[Editor’s note: This article has been updated to reflect several corrections. Autism Speaks did not “assert” that autism destroys parents’ lives. Its toolkit for parents does not say grieving is an “inevitable” consequence of their child’s diagnosis. A paragraph describing the organization’s spending on research to find an autism cure was not correct and has been removed.]

Autism Speaks celebrated its 15th anniversary this week with a colorful new logo to replace its traditional blue puzzle piece. In a video, the organization said it was “sharing a new, more inclusive Autism Speaks” that represented “the infinite diversity of perspectives and experiences of people with autism.” On the surface, including many diverse voices and acceptance of autistic people seems nice. The problem is that Autism Speaks has actively contributed to the hostility that autistic people face.

Obviously, the organization did not create that hostility, which has caused great suffering. But as the largest nonprofit related to autism, it spent years promoting ideas and information that furthered stigma and misunderstanding about the condition. In 2009, Autism Speaks released an ad titled “I Am Autism” that portrayed autism as a silent and sinister killer. The ad claimed that autism “works faster than pediatric AIDS, cancer and diabetes combined” and ensures that marriages will fail, financial ruin will ensue and that it will “rob [parents] of [their] children and dreams.”

Autism Speaks has run high-profile advertising and fundraising campaigns suggesting that autism is a malevolent force that afflicts families and makes parents miserable. A few smaller groups, like Cure Autism Now and Defeat Autism Now! predated Autism Speaks, but none have had its massive budget and wide reach. The narratives about autism that Autism Speaks has put forth have defined and shaped autism in the public imagination.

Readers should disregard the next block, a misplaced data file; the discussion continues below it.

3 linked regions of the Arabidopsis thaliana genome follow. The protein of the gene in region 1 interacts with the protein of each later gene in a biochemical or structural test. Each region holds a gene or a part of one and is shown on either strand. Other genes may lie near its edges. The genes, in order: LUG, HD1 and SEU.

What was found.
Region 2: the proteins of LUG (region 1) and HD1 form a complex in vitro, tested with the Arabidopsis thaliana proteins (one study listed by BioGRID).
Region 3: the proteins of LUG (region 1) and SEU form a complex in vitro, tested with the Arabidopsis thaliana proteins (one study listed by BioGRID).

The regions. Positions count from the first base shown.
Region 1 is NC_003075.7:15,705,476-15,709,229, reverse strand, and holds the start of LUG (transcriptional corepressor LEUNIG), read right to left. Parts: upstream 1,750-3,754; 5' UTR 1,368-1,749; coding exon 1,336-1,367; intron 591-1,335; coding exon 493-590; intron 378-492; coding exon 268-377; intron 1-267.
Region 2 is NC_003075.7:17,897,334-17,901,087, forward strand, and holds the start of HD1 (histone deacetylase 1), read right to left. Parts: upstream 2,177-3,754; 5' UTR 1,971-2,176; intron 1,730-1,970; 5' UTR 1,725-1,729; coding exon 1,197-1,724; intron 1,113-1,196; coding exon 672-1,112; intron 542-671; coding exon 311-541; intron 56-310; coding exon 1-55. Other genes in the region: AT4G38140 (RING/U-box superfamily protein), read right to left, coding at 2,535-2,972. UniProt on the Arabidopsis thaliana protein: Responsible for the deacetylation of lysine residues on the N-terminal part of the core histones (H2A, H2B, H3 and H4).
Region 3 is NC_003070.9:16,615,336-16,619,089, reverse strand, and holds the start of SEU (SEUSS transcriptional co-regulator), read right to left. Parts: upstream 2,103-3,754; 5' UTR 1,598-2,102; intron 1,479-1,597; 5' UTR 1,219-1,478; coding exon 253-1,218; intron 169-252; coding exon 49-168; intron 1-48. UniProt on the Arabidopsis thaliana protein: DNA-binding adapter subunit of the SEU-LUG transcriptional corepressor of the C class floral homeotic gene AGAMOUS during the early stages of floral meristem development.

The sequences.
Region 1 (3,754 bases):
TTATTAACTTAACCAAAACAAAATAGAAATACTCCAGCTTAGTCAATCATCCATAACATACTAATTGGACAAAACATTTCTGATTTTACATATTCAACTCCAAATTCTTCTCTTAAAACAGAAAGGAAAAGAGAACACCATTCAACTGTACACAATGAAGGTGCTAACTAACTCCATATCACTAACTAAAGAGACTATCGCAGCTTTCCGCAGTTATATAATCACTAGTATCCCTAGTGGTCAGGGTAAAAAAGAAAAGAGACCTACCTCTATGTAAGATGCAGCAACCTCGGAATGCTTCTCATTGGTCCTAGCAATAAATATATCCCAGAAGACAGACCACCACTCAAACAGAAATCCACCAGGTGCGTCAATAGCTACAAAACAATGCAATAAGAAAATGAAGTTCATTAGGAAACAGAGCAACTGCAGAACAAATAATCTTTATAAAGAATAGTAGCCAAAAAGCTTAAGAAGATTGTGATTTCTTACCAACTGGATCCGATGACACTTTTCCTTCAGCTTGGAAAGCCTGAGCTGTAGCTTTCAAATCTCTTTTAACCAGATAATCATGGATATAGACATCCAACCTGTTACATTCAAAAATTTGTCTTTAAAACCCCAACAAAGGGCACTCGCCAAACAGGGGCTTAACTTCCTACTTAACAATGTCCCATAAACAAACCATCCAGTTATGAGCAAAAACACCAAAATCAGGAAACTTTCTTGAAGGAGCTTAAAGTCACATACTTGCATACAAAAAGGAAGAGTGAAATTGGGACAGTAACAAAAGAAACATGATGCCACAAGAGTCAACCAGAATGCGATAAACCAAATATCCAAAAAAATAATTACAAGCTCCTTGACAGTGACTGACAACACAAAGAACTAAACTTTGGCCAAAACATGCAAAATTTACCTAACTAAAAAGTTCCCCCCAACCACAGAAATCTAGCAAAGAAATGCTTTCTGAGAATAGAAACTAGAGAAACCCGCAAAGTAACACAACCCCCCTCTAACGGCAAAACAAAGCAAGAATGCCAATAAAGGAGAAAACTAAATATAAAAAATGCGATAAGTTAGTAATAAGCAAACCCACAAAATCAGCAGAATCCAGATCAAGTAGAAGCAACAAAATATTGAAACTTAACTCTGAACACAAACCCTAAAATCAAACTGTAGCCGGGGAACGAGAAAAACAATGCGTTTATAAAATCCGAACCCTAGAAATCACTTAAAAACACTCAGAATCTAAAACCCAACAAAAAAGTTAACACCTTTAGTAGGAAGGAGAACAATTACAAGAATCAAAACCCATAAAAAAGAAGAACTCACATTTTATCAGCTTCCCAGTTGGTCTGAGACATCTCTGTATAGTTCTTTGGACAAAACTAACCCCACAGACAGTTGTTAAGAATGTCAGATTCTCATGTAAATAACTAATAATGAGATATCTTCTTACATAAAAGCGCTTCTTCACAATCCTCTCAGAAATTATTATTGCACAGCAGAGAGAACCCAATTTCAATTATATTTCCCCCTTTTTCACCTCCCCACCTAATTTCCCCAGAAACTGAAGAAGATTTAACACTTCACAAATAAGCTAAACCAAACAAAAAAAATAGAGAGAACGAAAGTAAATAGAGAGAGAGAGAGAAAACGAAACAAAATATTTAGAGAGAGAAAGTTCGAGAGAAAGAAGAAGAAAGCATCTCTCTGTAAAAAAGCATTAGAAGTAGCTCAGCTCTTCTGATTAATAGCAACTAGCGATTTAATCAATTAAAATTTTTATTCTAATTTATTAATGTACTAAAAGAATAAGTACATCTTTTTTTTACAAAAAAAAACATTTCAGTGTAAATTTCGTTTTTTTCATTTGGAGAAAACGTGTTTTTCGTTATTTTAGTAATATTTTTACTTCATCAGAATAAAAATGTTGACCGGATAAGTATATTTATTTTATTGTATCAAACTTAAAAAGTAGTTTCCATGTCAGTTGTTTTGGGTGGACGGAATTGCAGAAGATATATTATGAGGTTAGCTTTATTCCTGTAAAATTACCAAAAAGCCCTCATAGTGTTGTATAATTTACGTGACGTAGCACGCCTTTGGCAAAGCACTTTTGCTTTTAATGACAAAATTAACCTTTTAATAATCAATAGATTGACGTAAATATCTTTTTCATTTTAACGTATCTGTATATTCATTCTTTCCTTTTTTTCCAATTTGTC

Autism Speaks’ goals have seemed to change little. Last summer, it partnered with “Sesame Street” to promote a tool kit for parents of newly diagnosed children that, among other things, compares autism to leukemia and suggests that mourning is a normal response to learning of an autism diagnosis. There is an entire section of the tool kit that walks parents through the Kubler-Ross stages of grief: denial, anger, bargaining, depression and acceptance.

“Many parents must mourn the loss of some of the hopes and dreams they had for their child before they can move on,” the guide notes in the section on sadness. Autism is neither a degenerative nor a fatal condition. No one dies of autism. But the rhetoric in the tool kit made autism diagnosis sound as though a child has died.

According to its most recently available annual report, a little less than half of Autism Speaks’s budget of more than $50 million in 2018 went to “awareness” campaigns and lobbying. Autism Speaks has consistently stood against autistic empowerment and self-advocacy on Capitol Hill. In 2014, the Autistic Self-Advocacy Network said Autism Speaks lobbied heavily to kill an amendment to the Autism Cares Act that would have set benchmarks for the inclusion of autistic people in the research and policies that affect their own lives. The Autism Cares Act gives billions of dollars to provider organizations and nothing to autistic-led organizations, services or quality-of-life improvements. The most recent reauthorization of the bill, signed by President Trump, allocated $1.8 billion.